Five Great Werewolf Stories – Alternatives to “Twilight” and The Anita Blake Series

Most people, if they read, get off on books that incarnate into movies, video games, Fruit Roll-Ups, and toothpaste. Of course, the little demon of intellectual affirmative action sits on my shoulder and says “Don’t over-generalize; they’re not all as bad as you’re implying!” Sure, I want to let my South Park conservativism kick into gear by shoving his pitchfork up his ass. However, I really can’t help the camera from dramatically zooming up to my eyes as I whisper, “Such is true. Touche, my dear man.” After all, the bad-assity of Indiana Jones will never be tainted by all the cereal toys they’ve made of him. But in spite of this, I’m still pretty pissed off at humanity’s tendency to read cheap things and then cheapen them further. And to me, “At least they’re reading” has lost its power as an excuse.

Don’t worry; I have indeed chilled out and have gotten off my literary high horse. However, I’m not going any lower than the pony I’m on now. While I’ll always be an Indy fan, I’m also a fan of D.H. Lawrence and Jorge Luis Borges. And although those two gentlemen cannot steal Sankara Stones and liberate all the children of an entire third world country, they also have produced great writing that is booby-trapped against being incarnated into Saturday morning cartoons or granola bars. This is commendable, although I can’t help but ask, “Why can’t there be some kind of balance between Indiana Jones and John mother-fucking Milton? Between Teen Wolf and… you know… something that’s kind of not stupid?”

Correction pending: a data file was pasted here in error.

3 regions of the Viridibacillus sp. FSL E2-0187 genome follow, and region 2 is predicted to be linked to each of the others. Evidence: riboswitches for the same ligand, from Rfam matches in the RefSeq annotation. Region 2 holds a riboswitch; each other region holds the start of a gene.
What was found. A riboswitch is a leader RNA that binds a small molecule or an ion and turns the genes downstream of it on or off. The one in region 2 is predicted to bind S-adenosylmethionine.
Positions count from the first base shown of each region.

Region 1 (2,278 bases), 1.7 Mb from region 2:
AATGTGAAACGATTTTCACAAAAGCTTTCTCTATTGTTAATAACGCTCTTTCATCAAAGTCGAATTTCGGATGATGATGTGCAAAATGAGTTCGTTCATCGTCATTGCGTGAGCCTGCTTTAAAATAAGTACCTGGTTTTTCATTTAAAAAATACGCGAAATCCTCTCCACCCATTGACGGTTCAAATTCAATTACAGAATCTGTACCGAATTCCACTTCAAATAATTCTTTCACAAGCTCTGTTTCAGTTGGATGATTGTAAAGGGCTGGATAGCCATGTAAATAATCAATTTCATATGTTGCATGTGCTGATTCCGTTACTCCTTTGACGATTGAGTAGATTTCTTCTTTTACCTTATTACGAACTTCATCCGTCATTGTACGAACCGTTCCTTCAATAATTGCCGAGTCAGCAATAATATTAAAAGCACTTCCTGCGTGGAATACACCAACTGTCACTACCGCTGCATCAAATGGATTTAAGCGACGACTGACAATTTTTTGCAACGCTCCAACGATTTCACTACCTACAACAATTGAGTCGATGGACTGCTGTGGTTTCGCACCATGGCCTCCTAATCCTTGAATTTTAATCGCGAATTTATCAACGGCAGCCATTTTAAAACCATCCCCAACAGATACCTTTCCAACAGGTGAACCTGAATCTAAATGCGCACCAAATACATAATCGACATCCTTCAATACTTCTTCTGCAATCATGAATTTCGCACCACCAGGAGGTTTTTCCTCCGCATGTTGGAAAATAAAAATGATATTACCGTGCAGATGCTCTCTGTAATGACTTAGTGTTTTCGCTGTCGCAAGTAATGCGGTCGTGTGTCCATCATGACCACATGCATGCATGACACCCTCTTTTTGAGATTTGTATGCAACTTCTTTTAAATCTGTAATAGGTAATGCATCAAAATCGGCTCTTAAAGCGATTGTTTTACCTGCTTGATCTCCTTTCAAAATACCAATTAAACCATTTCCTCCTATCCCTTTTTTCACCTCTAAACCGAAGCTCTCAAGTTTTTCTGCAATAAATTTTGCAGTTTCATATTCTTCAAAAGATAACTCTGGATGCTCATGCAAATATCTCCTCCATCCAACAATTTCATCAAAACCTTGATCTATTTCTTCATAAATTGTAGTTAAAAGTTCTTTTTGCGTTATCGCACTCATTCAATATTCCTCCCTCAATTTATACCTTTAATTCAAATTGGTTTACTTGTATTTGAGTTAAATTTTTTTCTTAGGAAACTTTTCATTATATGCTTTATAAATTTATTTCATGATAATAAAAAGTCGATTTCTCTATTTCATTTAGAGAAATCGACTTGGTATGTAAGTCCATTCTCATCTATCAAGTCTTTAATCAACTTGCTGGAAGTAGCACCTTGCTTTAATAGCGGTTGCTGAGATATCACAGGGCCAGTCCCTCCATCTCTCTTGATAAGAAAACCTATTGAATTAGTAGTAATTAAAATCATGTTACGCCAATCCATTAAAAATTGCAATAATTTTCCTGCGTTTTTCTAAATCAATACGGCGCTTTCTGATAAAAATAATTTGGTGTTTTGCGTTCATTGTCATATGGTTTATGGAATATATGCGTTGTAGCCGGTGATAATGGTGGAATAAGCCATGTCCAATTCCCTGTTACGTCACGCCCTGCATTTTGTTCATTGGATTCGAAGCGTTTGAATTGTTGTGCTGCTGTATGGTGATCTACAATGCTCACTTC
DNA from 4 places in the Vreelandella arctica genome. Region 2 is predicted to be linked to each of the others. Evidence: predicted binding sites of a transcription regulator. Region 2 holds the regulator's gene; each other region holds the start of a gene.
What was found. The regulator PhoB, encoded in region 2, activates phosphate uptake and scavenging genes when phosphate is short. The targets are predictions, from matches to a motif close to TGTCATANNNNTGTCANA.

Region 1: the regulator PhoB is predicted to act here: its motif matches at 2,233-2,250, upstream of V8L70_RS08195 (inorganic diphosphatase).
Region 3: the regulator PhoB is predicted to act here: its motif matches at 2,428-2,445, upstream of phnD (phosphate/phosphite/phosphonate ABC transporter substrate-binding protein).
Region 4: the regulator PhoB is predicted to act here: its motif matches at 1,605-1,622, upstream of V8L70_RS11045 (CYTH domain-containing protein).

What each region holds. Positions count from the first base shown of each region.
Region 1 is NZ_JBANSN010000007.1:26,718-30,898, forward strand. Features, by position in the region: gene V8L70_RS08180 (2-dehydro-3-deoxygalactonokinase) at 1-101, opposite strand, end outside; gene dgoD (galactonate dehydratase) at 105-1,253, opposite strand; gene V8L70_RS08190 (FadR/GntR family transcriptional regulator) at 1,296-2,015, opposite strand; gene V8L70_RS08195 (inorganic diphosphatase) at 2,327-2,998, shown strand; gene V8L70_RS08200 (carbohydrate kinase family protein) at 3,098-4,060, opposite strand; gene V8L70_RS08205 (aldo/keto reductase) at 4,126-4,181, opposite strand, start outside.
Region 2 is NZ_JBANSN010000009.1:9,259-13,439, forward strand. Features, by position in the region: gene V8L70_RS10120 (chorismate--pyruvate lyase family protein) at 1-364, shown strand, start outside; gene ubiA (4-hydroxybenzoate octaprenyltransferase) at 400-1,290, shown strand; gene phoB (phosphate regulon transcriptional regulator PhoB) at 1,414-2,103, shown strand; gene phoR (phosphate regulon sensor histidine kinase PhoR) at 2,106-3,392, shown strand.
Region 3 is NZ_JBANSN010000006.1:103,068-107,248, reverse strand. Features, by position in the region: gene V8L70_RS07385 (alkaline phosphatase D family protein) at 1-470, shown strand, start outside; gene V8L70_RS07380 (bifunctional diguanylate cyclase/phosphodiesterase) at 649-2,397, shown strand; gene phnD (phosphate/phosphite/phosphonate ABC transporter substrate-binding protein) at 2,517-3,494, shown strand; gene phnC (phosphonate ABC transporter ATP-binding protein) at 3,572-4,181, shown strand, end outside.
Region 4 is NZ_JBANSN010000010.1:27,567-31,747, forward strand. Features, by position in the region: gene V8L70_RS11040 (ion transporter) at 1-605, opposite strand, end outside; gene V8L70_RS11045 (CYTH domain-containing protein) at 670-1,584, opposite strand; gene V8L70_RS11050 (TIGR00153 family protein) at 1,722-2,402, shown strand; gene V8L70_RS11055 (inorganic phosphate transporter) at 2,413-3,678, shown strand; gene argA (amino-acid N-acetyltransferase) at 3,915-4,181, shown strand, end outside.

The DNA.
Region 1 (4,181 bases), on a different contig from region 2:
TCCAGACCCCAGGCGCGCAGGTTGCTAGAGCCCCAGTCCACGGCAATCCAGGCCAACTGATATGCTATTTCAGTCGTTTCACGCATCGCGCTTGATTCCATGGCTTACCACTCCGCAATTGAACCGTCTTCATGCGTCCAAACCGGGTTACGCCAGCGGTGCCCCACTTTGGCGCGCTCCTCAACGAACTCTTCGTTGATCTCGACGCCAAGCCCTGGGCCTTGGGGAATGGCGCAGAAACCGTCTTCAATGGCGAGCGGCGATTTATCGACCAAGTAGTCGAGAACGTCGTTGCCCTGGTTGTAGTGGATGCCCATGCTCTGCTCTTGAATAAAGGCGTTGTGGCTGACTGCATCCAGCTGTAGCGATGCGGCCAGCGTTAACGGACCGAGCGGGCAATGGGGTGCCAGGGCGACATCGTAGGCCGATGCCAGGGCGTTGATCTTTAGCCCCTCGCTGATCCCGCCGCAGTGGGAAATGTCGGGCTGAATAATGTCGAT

Well, you’re in luck if you’re reading this, because I’m going to introduce you to some werewolf / monster stories that have not only achieved this balance, but have done so while avoiding anything remotely Twilight-esque in nature. This means that the protagonists won’t sparkle inexplicably, faint or fall down when aroused, or generally act like Hot Topic employees.

The Wolf’s Hour by Robert R. McCammon

The Wolf's Hour

When I was a college sophomore, I thought that this book was the most amazing thing that had ever been written, period. Since then, I’ve seen that it’s partially clichéd, and there are some parts (only a few) where I can’t help but roll my eyes. But in spite of that, I still love this book. Chronicling the adventures of lycanthropic spy Michael Gallatin, McCammon accomplishes the tricky task of detailing werewolf pack life while not sounding like a Werewolf: The Apocalypse instructional! McCammon has a poetic mind, and Gallatin’s fight against the Nazis (sometimes subtle and sometimes brutal) is entrancing.